Birds and birdsong abound in the poetry of Osip Mandelstam. In his later poetry, written after his arrest and internal exile in Voronezh in 1935-7, the goldfinch came to symbolize an unstoppable yearning for freedom and self-expression. Joseph Brodsky heard the Voronezh poems directly from Nadezhda Mandelstam and Anna Akhmatova, who preserved the poems in memory when their publication was forbidden. “His became a poetry of high velocity and exposed nerves, with numerous leaps over the self-evident with somewhat abbreviated syntax,” Brodsky wrote forty years later. “And yet in this way it became more a song than ever before, not a bardlike but a birdlike song, with its sharp, unpredictable turns and pitches, something like a goldfinch tremolo.”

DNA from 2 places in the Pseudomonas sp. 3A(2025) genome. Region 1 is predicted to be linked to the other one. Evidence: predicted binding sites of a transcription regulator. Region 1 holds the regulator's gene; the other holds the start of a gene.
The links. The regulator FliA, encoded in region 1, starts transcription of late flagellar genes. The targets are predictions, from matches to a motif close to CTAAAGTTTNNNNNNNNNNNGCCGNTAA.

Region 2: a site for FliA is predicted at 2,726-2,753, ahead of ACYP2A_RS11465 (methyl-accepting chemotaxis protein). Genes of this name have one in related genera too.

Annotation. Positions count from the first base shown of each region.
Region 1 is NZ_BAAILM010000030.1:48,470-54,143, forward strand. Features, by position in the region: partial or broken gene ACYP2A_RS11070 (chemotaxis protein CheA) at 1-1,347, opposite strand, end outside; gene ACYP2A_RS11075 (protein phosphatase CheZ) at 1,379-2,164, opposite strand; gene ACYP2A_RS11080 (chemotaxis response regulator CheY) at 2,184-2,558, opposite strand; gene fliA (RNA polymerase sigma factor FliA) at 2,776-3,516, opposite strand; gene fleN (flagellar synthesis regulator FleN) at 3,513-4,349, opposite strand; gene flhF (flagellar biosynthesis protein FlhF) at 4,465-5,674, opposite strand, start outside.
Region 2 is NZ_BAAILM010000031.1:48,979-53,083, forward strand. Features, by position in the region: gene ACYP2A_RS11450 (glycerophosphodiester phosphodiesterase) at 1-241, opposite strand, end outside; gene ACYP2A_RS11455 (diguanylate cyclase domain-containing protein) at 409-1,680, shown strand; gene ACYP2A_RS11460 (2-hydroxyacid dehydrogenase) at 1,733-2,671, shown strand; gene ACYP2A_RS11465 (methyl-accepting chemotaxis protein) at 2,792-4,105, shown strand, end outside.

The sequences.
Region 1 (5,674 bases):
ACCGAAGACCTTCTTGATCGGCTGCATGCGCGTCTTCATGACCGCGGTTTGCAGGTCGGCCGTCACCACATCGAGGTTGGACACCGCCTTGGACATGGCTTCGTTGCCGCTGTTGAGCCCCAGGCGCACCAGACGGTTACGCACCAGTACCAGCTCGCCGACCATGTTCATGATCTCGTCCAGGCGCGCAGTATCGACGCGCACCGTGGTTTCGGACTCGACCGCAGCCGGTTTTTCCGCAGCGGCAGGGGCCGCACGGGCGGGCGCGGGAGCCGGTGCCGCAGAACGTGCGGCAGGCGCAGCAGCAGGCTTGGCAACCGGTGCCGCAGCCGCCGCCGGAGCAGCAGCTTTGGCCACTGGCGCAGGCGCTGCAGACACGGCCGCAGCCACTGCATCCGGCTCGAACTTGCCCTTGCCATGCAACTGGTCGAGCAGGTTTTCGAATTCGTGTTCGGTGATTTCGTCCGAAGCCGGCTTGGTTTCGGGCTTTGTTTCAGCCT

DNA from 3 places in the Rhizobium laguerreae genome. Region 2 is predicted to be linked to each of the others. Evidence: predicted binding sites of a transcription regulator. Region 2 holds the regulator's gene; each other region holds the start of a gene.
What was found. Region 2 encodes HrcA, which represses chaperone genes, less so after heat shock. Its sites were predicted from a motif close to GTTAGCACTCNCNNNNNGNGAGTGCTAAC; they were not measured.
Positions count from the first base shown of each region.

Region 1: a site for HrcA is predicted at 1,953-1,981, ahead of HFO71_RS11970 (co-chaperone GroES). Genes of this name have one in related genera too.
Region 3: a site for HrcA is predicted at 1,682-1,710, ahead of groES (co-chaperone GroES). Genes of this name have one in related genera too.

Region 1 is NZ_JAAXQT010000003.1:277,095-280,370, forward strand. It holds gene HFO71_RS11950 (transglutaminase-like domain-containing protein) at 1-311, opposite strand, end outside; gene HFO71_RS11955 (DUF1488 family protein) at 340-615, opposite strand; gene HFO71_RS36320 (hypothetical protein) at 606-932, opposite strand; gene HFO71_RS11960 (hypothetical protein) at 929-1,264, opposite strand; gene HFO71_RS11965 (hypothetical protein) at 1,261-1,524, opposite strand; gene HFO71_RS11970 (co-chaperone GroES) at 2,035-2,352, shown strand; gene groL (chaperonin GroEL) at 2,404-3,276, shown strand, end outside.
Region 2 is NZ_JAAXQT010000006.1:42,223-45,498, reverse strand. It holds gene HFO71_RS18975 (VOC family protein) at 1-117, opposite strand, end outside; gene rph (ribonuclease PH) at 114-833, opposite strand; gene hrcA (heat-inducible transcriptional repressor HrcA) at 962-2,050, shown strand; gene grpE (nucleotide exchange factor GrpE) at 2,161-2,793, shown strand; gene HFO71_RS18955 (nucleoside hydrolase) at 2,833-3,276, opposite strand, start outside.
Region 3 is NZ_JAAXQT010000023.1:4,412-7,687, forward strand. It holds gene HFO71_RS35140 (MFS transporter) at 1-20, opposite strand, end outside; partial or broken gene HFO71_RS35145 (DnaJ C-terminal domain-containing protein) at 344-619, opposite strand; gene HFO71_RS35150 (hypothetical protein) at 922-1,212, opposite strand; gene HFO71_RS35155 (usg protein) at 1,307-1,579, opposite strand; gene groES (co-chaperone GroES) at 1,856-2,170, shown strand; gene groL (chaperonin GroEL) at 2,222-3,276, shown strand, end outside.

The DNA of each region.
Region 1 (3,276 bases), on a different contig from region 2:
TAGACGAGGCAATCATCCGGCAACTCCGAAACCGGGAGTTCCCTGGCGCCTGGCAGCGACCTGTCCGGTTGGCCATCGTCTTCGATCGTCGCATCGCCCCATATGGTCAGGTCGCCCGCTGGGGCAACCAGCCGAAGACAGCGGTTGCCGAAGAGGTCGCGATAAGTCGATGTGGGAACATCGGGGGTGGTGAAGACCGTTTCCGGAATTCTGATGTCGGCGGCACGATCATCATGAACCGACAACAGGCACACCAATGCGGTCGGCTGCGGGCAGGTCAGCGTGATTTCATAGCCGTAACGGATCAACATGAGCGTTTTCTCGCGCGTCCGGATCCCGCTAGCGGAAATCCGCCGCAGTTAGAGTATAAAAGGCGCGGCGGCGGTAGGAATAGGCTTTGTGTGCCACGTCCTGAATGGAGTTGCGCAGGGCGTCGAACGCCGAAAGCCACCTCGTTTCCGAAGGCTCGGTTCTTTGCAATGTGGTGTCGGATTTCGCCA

My goldfinch, I’ll throw back my head,
let’s look at the world together:
the winter’s day is prickly like chaff,
does it seem as harsh to your eyes?
Do you realise, goldfinch,
what a flash finch you are, with your little tail-feathers
like a rowboat, feathers – black and yellow,
your throat, flowing with colour.
What airy thoughts does he have in his mind?
He looks back and forth, he’s on guard.
Now he’s not looking, he’s flown off,
a flash of blackand red, yellowand white!
[10-27 December 1936]
When the goldfinch like rising dough
suddenly moves, as a heart throbs,
anger peppers its clever cloak
and its nightcap blackens with rage.
The cage is a hundred bars of lies
the perch and little plank are slanderous.
Everything in the world is inside out,
and there is the Salamanca forest
for disobedient, clever birds.
[after 8 December 1936]
[Source: Osip Mandelstam, The Voronezh Notebooks. Translated by Richard and Elizabeth McKane. Newcastle upon Tyne: Bloodaxe Books, 1996]